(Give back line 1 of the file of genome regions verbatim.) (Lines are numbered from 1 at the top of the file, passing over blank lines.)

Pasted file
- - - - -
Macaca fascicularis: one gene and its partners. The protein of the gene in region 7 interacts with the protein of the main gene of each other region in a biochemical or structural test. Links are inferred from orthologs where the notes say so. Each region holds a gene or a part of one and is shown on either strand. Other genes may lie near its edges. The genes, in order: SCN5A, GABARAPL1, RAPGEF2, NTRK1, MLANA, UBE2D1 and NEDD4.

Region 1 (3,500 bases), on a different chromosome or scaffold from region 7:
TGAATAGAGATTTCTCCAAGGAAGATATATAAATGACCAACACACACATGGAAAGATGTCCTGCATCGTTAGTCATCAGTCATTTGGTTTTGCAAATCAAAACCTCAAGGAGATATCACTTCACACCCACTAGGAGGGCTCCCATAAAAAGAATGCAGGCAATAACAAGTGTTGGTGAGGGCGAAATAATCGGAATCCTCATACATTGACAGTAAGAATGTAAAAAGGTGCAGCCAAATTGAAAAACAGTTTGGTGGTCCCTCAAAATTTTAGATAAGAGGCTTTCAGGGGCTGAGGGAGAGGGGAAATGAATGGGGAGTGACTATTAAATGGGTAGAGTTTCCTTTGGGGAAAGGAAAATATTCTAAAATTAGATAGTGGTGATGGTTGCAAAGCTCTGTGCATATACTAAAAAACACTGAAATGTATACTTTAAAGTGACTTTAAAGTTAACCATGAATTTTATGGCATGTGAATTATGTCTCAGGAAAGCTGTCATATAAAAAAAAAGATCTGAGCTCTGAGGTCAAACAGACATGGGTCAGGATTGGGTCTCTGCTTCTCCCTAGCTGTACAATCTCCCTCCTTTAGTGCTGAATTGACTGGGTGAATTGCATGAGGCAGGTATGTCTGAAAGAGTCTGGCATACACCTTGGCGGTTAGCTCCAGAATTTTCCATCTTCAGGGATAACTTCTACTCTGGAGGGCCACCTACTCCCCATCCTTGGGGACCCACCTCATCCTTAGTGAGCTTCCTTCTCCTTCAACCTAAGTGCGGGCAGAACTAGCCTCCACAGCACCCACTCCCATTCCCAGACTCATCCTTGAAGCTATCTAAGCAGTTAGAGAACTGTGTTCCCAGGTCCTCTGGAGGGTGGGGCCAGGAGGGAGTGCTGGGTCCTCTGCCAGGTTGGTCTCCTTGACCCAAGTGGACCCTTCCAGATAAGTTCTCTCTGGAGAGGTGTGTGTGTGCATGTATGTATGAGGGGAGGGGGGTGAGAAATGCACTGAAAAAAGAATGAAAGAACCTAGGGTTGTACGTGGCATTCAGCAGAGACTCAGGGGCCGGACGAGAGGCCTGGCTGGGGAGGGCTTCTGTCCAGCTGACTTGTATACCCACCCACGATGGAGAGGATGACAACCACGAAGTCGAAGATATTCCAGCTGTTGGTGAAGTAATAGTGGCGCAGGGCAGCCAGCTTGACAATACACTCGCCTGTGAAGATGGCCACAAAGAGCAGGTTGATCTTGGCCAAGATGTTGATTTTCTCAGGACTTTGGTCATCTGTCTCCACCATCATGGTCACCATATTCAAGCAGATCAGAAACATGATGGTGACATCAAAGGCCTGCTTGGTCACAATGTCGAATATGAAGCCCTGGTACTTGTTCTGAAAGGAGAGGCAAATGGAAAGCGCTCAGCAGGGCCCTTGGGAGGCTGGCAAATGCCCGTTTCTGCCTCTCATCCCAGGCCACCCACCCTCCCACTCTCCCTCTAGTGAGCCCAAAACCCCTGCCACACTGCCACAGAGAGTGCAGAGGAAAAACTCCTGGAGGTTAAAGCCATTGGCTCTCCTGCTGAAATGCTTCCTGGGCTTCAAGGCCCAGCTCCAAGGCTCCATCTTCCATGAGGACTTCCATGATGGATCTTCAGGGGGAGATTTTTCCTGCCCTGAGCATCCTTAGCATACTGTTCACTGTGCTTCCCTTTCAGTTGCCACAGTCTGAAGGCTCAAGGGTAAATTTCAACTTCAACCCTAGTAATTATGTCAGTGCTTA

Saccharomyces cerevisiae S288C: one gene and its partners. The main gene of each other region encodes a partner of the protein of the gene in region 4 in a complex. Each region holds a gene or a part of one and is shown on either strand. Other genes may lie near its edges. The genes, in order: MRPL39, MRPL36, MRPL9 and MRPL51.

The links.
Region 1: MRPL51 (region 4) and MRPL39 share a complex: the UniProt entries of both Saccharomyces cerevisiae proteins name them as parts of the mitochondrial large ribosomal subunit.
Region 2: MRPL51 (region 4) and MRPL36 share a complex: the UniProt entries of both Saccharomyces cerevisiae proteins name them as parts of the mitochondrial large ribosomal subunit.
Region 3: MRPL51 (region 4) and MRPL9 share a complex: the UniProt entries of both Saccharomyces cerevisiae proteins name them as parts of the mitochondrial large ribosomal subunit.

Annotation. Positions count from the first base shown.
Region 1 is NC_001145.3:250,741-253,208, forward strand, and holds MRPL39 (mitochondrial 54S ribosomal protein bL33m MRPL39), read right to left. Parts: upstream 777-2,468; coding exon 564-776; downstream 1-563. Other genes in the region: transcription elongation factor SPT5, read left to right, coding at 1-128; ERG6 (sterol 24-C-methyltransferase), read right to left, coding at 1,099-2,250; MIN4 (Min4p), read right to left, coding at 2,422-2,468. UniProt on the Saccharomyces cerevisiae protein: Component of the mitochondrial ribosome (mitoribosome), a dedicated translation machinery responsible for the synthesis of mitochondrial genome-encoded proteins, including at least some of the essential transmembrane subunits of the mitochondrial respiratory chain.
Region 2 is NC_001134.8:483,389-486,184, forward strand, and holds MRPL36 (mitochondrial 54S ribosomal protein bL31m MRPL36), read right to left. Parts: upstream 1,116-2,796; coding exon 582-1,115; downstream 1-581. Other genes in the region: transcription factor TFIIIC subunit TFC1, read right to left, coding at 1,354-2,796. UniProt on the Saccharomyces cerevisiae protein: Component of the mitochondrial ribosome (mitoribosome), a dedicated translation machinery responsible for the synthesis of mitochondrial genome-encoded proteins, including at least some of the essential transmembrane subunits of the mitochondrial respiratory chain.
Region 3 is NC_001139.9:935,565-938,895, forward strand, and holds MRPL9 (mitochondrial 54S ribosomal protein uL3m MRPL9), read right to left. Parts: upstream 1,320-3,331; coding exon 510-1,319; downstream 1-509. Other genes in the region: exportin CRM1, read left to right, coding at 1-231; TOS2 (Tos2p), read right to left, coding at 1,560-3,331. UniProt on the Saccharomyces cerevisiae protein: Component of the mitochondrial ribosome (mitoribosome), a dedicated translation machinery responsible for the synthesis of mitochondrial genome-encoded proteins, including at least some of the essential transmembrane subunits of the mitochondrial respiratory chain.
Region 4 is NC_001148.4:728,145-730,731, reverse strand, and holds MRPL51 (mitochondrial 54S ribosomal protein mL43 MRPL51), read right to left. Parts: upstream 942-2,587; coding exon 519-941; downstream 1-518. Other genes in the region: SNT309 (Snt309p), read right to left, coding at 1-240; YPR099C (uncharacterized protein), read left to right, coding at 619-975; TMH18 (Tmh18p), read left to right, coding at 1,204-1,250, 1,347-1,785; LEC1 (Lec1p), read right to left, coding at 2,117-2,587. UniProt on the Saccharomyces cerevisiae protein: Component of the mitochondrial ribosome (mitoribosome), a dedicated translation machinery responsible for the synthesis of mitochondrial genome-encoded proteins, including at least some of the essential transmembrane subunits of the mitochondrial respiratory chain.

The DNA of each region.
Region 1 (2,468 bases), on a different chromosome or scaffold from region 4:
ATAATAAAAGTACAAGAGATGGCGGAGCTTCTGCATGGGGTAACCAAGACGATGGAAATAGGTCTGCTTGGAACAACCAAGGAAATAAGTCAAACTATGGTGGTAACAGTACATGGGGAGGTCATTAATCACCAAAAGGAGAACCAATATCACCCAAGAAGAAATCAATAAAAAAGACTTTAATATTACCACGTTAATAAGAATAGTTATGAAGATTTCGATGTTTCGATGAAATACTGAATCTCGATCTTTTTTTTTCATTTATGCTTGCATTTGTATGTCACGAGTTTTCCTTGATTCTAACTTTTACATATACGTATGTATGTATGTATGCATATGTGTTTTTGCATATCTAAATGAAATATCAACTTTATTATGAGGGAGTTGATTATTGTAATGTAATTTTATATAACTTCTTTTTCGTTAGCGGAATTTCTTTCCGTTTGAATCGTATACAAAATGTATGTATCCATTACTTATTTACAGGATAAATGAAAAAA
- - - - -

Macaca fascicularis: one gene and its partners. The protein of the gene in region 7 interacts with the protein of the main gene of each other region in a biochemical or structural test. Links are inferred from orthologs where the notes say so. Each region holds a gene or a part of one and is shown on either strand. Other genes may lie near its edges. The genes, in order: SCN5A, GABARAPL1, RAPGEF2, NTRK1, MLANA, UBE2D1 and NEDD4.